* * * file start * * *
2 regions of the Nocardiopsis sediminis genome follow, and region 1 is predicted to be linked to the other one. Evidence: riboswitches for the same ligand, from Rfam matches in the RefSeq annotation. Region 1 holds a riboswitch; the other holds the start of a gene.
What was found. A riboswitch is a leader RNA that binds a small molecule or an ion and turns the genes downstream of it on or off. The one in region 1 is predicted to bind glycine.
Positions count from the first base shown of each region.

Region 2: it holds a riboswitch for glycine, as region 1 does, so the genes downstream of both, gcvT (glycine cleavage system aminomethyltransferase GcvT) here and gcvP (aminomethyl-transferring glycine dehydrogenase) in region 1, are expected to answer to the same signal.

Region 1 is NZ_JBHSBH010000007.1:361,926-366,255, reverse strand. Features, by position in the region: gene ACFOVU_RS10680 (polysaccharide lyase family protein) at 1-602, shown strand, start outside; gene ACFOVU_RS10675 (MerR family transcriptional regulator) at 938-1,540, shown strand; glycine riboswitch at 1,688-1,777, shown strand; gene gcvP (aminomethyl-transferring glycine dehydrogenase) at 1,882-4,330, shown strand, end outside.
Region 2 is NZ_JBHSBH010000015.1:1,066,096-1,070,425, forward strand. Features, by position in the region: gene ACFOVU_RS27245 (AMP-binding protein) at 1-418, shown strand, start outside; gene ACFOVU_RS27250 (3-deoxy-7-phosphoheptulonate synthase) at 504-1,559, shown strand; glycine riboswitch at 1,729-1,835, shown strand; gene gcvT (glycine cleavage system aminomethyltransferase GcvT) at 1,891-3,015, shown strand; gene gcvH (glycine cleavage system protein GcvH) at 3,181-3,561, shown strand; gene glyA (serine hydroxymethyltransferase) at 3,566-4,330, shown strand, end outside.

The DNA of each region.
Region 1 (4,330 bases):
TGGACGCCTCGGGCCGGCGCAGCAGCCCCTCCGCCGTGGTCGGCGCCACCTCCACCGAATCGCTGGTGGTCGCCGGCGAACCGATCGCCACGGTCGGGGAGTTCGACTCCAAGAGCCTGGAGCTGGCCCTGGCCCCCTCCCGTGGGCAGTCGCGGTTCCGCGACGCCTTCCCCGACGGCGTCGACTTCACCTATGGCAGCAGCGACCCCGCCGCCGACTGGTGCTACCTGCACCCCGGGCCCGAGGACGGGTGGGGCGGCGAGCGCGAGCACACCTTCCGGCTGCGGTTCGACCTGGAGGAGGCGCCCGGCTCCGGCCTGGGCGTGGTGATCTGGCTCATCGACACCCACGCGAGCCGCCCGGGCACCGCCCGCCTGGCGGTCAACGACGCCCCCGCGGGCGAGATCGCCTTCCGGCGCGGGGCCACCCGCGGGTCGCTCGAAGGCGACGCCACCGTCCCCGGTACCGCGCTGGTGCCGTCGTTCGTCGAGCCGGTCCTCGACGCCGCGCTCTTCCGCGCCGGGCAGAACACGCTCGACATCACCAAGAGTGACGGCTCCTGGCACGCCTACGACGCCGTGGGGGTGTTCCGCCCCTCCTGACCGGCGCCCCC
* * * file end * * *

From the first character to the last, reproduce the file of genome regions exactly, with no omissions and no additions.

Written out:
2 regions of the Nocardiopsis sediminis genome follow, and region 1 is predicted to be linked to the other one. Evidence: riboswitches for the same ligand, from Rfam matches in the RefSeq annotation. Region 1 holds a riboswitch; the other holds the start of a gene.
What was found. A riboswitch is a leader RNA that binds a small molecule or an ion and turns the genes downstream of it on or off. The one in region 1 is predicted to bind glycine.
Positions count from the first base shown of each region.

Region 2: it holds a riboswitch for glycine, as region 1 does, so the genes downstream of both, gcvT (glycine cleavage system aminomethyltransferase GcvT) here and gcvP (aminomethyl-transferring glycine dehydrogenase) in region 1, are expected to answer to the same signal.

Region 1 is NZ_JBHSBH010000007.1:361,926-366,255, reverse strand. Features, by position in the region: gene ACFOVU_RS10680 (polysaccharide lyase family protein) at 1-602, shown strand, start outside; gene ACFOVU_RS10675 (MerR family transcriptional regulator) at 938-1,540, shown strand; glycine riboswitch at 1,688-1,777, shown strand; gene gcvP (aminomethyl-transferring glycine dehydrogenase) at 1,882-4,330, shown strand, end outside.
Region 2 is NZ_JBHSBH010000015.1:1,066,096-1,070,425, forward strand. Features, by position in the region: gene ACFOVU_RS27245 (AMP-binding protein) at 1-418, shown strand, start outside; gene ACFOVU_RS27250 (3-deoxy-7-phosphoheptulonate synthase) at 504-1,559, shown strand; glycine riboswitch at 1,729-1,835, shown strand; gene gcvT (glycine cleavage system aminomethyltransferase GcvT) at 1,891-3,015, shown strand; gene gcvH (glycine cleavage system protein GcvH) at 3,181-3,561, shown strand; gene glyA (serine hydroxymethyltransferase) at 3,566-4,330, shown strand, end outside.

The DNA of each region.
Region 1 (4,330 bases):
TGGACGCCTCGGGCCGGCGCAGCAGCCCCTCCGCCGTGGTCGGCGCCACCTCCACCGAATCGCTGGTGGTCGCCGGCGAACCGATCGCCACGGTCGGGGAGTTCGACTCCAAGAGCCTGGAGCTGGCCCTGGCCCCCTCCCGTGGGCAGTCGCGGTTCCGCGACGCCTTCCCCGACGGCGTCGACTTCACCTATGGCAGCAGCGACCCCGCCGCCGACTGGTGCTACCTGCACCCCGGGCCCGAGGACGGGTGGGGCGGCGAGCGCGAGCACACCTTCCGGCTGCGGTTCGACCTGGAGGAGGCGCCCGGCTCCGGCCTGGGCGTGGTGATCTGGCTCATCGACACCCACGCGAGCCGCCCGGGCACCGCCCGCCTGGCGGTCAACGACGCCCCCGCGGGCGAGATCGCCTTCCGGCGCGGGGCCACCCGCGGGTCGCTCGAAGGCGACGCCACCGTCCCCGGTACCGCGCTGGTGCCGTCGTTCGTCGAGCCGGTCCTCGACGCCGCGCTCTTCCGCGCCGGGCAGAACACGCTCGACATCACCAAGAGTGACGGCTCCTGGCACGCCTACGACGCCGTGGGGGTGTTCCGCCCCTCCTGACCGGCGCCCCC